The Soil Saviors
One of biggest influences on our daily lives arises from a fundamental paradox: As the Earth’s population continues to grow, its natural resources shrink. Foremost among our dwindling resources is fresh water, and the main resource that water feeds: the world’s arable lands. With each passing year, we humans need to get more efficient—and more creative—with how we grow our food. While industrial agriculturists have long tried to do just that, their methods have nearly killed the soil we all depend on. Fortunately, a brighter path has opened up. From backyard composting and no-till farming to “carbon sequestration,” our Spring issue will cover some of the innovators who have arisen to literally save our soil, feed the world, and even slow climate change.
A molecular biologist is finding what could be dangerous levels of heavy metals in plants like kale, often called the “queen” of the vegetable kingdom. And they’ve shown up the most in organic varieties.
Story by TODD OPPENHEIMER
Photography by CLAIRE BLOOMBERG
Fergus Garrett, one of the world’s preeminent gardening experts, talks about the art of making fine gardens, and fine gardeners. His tips are drawn from his years managing Great Dixter House & Gardens, the famously gorgeous and uncommonly diverse set of gardens that lie just outside London.
By THOMAS C. COOPER
On a frigid, eight-acre farm just outside downtown Sebastopol, Paul Kaiser has devised a hyper-intensive form of organic agriculture that is grossing more than $100,000 an acre. And, he believes, saving the planet at the same time. Yet a number of farming experts see trouble on his horizon.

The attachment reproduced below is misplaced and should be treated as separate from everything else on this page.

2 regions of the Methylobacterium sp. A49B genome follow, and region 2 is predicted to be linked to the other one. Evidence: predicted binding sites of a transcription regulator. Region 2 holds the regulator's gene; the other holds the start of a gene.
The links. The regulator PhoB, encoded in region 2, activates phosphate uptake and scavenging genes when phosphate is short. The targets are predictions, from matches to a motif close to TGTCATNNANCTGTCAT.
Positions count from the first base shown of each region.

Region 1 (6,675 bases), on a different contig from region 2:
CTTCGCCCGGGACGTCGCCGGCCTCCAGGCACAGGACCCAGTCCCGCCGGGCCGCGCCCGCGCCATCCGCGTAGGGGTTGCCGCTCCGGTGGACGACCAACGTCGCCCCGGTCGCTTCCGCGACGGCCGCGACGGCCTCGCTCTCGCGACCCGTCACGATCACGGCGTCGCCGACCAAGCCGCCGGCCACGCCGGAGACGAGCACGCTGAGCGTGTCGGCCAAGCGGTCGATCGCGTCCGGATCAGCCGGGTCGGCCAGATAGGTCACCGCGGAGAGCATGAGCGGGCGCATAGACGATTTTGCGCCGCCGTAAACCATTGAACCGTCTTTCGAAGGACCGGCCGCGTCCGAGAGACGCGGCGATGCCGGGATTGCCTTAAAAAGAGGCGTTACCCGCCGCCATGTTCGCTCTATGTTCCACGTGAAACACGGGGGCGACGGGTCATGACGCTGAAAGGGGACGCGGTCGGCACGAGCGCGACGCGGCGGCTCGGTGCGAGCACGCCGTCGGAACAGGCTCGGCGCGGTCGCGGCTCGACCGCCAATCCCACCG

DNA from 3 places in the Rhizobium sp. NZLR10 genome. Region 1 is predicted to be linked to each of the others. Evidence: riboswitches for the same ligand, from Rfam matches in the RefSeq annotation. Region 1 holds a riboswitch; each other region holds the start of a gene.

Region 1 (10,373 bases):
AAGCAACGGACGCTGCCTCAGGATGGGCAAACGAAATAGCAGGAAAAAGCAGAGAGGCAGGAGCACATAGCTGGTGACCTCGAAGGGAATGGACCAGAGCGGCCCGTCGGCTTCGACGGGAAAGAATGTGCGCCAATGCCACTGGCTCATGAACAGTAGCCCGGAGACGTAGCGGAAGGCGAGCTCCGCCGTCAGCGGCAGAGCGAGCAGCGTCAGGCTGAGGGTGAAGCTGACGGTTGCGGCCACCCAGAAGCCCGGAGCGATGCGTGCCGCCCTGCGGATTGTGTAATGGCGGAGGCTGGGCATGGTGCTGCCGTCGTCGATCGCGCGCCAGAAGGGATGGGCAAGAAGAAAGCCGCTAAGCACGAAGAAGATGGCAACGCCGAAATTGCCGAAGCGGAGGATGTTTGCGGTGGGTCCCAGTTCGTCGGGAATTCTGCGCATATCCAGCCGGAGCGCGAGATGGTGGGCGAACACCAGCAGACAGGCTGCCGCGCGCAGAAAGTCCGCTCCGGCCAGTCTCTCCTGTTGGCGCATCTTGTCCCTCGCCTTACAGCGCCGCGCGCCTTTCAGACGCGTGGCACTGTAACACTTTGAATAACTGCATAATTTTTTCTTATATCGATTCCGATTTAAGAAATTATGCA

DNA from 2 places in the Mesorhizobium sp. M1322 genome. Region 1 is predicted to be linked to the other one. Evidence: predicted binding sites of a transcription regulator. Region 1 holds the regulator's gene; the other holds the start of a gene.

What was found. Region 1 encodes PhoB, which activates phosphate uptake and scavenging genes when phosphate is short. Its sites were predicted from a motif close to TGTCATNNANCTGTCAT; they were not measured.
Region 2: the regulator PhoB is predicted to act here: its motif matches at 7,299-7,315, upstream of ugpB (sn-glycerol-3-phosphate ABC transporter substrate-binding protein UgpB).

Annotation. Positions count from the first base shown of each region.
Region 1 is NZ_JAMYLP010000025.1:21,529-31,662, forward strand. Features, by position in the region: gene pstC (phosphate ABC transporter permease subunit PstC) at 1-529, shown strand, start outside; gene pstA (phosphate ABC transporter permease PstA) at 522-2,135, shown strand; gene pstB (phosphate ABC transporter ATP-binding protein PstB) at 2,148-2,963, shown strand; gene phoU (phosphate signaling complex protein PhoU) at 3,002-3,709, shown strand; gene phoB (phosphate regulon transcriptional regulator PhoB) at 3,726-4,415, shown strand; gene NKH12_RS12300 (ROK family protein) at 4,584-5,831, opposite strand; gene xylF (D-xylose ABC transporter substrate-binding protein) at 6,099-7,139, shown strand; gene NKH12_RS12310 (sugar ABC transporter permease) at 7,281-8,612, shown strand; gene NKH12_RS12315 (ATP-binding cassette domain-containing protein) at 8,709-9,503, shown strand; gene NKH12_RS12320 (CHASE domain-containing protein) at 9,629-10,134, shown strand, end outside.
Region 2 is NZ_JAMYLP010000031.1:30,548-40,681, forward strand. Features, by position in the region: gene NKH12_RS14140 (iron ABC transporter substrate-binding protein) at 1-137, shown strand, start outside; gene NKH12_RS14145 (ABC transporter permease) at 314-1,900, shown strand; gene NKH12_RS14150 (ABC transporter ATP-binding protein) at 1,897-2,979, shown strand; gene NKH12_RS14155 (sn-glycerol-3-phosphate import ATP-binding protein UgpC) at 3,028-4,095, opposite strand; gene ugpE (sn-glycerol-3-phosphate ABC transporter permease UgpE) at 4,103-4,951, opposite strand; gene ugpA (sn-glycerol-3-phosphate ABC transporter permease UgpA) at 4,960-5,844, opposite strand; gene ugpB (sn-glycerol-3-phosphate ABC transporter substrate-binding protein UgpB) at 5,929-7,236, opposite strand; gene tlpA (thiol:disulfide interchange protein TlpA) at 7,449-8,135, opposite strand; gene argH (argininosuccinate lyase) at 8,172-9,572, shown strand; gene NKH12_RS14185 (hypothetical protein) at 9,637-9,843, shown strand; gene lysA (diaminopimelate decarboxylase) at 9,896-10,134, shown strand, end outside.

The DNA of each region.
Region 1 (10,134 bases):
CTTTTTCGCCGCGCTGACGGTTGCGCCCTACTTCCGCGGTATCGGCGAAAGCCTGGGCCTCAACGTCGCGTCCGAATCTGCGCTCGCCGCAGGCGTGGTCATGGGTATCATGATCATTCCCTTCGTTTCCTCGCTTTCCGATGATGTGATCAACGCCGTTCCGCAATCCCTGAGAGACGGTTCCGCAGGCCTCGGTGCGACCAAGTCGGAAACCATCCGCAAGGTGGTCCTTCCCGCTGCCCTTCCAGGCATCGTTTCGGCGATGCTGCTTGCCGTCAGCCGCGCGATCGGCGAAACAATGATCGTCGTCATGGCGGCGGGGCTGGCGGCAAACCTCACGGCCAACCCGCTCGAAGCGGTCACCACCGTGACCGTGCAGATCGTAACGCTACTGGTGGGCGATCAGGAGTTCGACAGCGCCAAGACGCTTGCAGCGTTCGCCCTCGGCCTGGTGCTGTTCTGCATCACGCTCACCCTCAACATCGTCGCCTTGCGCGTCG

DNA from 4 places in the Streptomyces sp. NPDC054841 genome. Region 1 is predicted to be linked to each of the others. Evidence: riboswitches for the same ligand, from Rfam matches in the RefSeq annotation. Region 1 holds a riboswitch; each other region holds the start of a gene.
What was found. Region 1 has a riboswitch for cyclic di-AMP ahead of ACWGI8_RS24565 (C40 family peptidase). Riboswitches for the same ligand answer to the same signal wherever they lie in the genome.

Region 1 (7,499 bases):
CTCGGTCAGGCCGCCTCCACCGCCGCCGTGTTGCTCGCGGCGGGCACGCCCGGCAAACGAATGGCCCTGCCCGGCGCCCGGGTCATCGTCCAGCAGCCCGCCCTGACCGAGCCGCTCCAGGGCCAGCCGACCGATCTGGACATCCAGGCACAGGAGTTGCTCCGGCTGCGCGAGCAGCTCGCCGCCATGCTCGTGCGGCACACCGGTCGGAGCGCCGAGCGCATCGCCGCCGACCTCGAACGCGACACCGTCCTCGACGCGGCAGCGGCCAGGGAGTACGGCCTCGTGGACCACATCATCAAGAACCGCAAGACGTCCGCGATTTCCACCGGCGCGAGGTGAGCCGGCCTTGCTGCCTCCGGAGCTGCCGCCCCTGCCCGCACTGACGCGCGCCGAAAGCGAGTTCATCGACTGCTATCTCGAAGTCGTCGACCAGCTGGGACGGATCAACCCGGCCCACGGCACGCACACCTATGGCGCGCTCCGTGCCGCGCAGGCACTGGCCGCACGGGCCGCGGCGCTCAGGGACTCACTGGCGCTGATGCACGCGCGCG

By TODD OPPENHEIMER
While many gardeners take their flowers seriously, few devote almost all of their time to growing one breed—the dahlia—then drive hundreds of miles to go mano a mano against other fanatical growers, for nothing more than a blue ribbon. But that’s exactly what Deborah Dietz does.
Written by THOMAS COOPER
Photography by JAK WONDERLY
More than two decades ago, a Cuban farming revolution that had nothing to do with ideology bore a bounty of fruit. What could the U.S. learn about sustainable agriculture from its much smaller neighbor?
By CHRISTOPHER D. COOK
While the fashion industry continues to produce more and more clothing made from synthetics, with all their harmful effects, we’ve ignored the wonders of wool. The material is natural, durable, and endlessly renewable; more important, its creators (the sheep) can help regenerate the soil, along with the world’s drying, fire-prone landscapes. Fortunately, a wool revival seems to be underway.
By JUDITH D. SCHWARTZ
Mark Sturges doesn’t advertise and clients have to find him by word of mouth, but find him they do. He’s become a master of an agricultural art as old as agriculture itself: basic compost.
By KRISTIN OHLSON
Photography by MARK STURGES and KRISTIN OHLSON
Other Topics In This Issue
Deep in San Francisco’s storied North Beach neighborhood, Jacqueline Margulis has been making soufflés for her café’s customers five nights a week for more than 40 years. Welcome to our story—and mini-documentary—on the only restaurant in the U.S. that specializes solely on this challenging but famously scrumptious symbol of French cuisine.
Film by PHOEBE RUBIN
Story by TODD OPPENHEIMER
More from this Issue
Listen to “Paul and Elizabeth Kaiser on Healing our Soil, and Going Beyond Organic,” A Craftsmanship Artisan Interview
Written by Craftsmanship Editors Narrated by TODD OPPENHEIMER with PAUL & ELIZABETH KAISER